3. Ranking for Research: This presentation from November 16, 2018, covers 18 aspects of search quality, including relevance, page quality, popularity, and more. It acknowledges the challenges of interpreting live traffic evaluations.
  4. Google is Magical: Explaining how search works, this presentation outlines the two-way dialogue with users, emphasizing the importance of learning from user actions and interactions.
  5. Logging & Ranking: Discussing the critical role of logging in ranking and search, this presentation portrays search as a collective effort, where user contributions provide valuable knowledge.
  6. Mobile vs. Desktop Ranking: An email from Google’s Web Ranking Team discusses differences in metrics and user intents between mobile and desktop search ranking.
  7. Bullet Points for Presentation to Sundar: This document, dated September 17, 2019, touches on BERT (Bidirectional Encoder Representations from Transformers) and its significant improvements in understanding queries, documents, and intents in Search ranking.

These documents provide insights into Google’s ranking methodologies, emphasizing user interactions, the two-way dialogue, and the collaborative nature of search.

For a comprehensive understanding, Search Engine Land does a great job analyzing and presenting them here.

 

Viewer points remote at dashboard showing streaming video on demand program options
Source: Bigstock Photo

Rising Streaming Prices: Unveiling the Forces Behind Subscription Increases from Major Platforms

In the face of widespread increases in streaming video prices, Fortune reports that Americans are grappling with a new era of sticker shock as major platforms like Apple TV+, Disney+, Hulu, ESPN+, and Netflix raise their monthly fees. This surge in pricing, with half of the major U.S. streaming platforms now charging double their initial rates, reflects a trend that analysts predict will persist. One driving force behind these hikes is the saturation of the streaming market, pushing companies like Netflix to raise prices for existing subscribers as a means of sustaining revenue growth. Legacy media companies, including Disney, Warner Bros. Discovery, Comcast, and Paramount, are leveraging higher streaming prices to recoup lost revenue from traditional television businesses that are on the decline due to cord-cutting.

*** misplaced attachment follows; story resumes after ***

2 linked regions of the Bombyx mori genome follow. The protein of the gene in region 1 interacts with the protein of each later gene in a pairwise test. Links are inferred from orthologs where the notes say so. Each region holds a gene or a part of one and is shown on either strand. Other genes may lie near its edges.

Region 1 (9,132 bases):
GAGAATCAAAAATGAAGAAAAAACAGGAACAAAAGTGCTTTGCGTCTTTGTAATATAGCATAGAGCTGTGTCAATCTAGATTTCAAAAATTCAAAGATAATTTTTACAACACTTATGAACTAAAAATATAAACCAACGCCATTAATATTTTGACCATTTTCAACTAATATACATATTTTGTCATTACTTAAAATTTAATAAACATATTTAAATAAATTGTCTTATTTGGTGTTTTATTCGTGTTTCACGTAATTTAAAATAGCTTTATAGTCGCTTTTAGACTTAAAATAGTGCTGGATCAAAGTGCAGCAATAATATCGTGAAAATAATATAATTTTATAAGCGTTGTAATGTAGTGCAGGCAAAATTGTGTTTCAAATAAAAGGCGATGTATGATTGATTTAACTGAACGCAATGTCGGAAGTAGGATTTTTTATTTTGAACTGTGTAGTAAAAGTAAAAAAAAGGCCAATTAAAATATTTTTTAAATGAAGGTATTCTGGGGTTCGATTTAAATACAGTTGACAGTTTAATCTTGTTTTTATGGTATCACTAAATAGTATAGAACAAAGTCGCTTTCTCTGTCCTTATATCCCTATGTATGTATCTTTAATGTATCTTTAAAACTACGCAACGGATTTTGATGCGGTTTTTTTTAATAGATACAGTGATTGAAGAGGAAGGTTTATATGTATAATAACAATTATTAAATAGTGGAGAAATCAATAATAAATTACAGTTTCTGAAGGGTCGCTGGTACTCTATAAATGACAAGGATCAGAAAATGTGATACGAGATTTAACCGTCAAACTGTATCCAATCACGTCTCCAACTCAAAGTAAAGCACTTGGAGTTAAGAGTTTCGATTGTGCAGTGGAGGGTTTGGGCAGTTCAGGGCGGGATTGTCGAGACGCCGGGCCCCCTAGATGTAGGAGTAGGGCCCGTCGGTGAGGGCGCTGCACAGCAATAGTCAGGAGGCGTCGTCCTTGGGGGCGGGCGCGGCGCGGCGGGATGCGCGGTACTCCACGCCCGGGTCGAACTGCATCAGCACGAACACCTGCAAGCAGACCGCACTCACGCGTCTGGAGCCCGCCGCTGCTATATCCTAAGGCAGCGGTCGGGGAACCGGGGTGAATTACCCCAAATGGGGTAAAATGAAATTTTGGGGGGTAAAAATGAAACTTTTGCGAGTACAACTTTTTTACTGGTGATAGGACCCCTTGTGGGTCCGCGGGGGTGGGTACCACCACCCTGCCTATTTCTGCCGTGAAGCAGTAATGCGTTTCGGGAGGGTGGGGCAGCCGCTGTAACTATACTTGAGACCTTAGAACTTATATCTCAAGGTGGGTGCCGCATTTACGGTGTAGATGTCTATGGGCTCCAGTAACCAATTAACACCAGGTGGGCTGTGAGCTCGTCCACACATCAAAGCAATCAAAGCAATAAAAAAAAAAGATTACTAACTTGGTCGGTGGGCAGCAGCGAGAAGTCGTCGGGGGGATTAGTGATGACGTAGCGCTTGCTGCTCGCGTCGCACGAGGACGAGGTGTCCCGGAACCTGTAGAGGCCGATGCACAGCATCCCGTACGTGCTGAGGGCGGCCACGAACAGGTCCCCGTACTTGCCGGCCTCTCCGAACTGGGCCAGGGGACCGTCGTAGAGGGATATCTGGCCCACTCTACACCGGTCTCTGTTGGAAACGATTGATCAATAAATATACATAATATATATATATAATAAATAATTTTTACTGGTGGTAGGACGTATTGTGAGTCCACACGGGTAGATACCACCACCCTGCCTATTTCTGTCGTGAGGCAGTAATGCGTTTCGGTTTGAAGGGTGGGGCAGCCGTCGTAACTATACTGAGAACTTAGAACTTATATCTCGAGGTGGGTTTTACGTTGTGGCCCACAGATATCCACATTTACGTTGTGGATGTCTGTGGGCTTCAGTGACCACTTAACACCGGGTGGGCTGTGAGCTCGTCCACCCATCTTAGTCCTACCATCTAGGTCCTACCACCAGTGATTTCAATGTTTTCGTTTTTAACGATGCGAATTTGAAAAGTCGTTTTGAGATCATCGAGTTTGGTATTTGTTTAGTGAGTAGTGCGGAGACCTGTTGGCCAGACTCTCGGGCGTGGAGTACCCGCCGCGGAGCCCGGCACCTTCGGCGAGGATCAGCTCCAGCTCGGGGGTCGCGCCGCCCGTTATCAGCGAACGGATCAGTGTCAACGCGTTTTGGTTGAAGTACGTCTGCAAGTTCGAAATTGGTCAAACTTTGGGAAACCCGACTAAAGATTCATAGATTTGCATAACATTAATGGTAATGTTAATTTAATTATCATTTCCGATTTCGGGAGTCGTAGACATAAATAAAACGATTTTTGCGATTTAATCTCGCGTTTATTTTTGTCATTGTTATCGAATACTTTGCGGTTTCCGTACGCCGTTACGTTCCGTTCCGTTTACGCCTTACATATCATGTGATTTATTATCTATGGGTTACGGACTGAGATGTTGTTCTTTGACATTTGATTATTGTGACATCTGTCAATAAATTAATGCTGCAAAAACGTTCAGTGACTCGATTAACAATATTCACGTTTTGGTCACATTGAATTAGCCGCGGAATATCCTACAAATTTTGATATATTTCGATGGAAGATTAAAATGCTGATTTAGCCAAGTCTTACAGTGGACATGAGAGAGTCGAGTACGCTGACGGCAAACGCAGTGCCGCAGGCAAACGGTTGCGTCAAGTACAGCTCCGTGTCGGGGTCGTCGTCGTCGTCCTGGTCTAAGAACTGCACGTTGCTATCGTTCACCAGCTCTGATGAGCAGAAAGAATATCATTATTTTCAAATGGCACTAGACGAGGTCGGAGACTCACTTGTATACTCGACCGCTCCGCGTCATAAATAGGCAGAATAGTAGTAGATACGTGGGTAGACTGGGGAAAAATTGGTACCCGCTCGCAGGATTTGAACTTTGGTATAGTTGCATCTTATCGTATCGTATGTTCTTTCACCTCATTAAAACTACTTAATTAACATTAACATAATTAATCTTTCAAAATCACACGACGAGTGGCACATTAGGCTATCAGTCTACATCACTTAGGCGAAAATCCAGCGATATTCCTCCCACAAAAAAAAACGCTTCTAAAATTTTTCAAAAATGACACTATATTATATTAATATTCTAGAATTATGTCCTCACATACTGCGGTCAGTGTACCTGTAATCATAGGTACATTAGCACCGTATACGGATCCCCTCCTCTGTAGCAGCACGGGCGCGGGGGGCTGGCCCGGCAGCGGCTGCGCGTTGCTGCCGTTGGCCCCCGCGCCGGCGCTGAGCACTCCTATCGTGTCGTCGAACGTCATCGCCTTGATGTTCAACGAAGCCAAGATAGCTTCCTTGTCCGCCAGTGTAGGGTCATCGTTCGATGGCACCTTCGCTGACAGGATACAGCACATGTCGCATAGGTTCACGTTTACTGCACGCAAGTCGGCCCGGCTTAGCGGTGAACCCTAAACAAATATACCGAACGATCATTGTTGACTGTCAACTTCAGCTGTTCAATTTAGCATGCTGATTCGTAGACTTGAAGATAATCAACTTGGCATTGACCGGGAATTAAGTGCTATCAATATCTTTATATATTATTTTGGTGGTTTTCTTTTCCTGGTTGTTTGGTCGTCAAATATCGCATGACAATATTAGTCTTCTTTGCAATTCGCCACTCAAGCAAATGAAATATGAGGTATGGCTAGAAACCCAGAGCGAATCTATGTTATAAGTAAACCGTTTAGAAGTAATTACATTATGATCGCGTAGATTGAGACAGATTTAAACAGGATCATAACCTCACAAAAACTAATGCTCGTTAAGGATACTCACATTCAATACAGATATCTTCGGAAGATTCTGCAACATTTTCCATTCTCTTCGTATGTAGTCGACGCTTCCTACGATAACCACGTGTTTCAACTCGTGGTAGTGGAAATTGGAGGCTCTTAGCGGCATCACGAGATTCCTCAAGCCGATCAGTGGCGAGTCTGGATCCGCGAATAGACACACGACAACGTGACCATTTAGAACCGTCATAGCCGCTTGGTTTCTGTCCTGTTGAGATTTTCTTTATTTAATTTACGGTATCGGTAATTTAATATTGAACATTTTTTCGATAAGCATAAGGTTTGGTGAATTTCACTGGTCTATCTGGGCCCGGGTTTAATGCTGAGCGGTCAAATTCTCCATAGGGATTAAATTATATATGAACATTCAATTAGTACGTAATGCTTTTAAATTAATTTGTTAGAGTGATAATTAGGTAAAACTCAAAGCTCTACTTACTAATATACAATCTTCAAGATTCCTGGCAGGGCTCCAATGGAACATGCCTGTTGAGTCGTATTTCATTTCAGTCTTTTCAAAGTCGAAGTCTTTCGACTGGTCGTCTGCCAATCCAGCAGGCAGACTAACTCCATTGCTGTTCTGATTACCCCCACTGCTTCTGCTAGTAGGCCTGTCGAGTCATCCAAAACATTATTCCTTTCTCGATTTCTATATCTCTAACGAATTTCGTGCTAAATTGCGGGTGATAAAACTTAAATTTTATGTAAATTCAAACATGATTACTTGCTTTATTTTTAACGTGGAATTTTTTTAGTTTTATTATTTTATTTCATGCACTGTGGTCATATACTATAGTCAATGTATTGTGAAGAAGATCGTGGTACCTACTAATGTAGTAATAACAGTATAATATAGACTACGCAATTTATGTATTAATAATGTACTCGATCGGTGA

Analysts suggest that streaming services might be deliberately pushing subscribers to their breaking point to encourage them to opt for lower-priced or ad-supported plans. Disney CEO Bob Iger, among others, has articulated this strategy, aiming to migrate more subscribers to advertiser-supported tiers. The move toward ad-supported plans offers unlimited revenue potential compared to fixed monthly subscription revenue. While this pricing strategy is currently successful, analysts anticipate challenges ahead, with some predicting that the streaming industry, burdened by too many services incurring losses, may witness major players reconsidering their positions and potentially consolidating or becoming content suppliers to other platforms.

Read the full analysis from Fortune here.

 

Man Watching YouTube Premium On iPad , With YouTube Premium, enjoy ad-free access, downloads, and background play on YouTube and YouTube Music by google
Source: Bigstock Photo

YouTube Premium Rolls Out Global Price Increase Amidst Crackdown on Ad-Blockers

YouTube Premium is implementing a significant price hike globally, affecting users in Germany, Australia, and other countries. The increased subscription costs for individual, family, and student plans came into effect on November 1.

This move follows YouTube Premium’s recent efforts to combat ad-blockers, subtly encouraging users to opt for subscription plans. Long-term subscribers will enjoy an additional three months at their current rate before experiencing the higher fees. For example, the family plan in Australia surged from AU$23 to AU$33 monthly, constituting an 83% increase for some users.

This adjustment aligns with a trend of rising subscription prices across various services, including Netflix and Disney+.  Read the full analysis from Android Police here.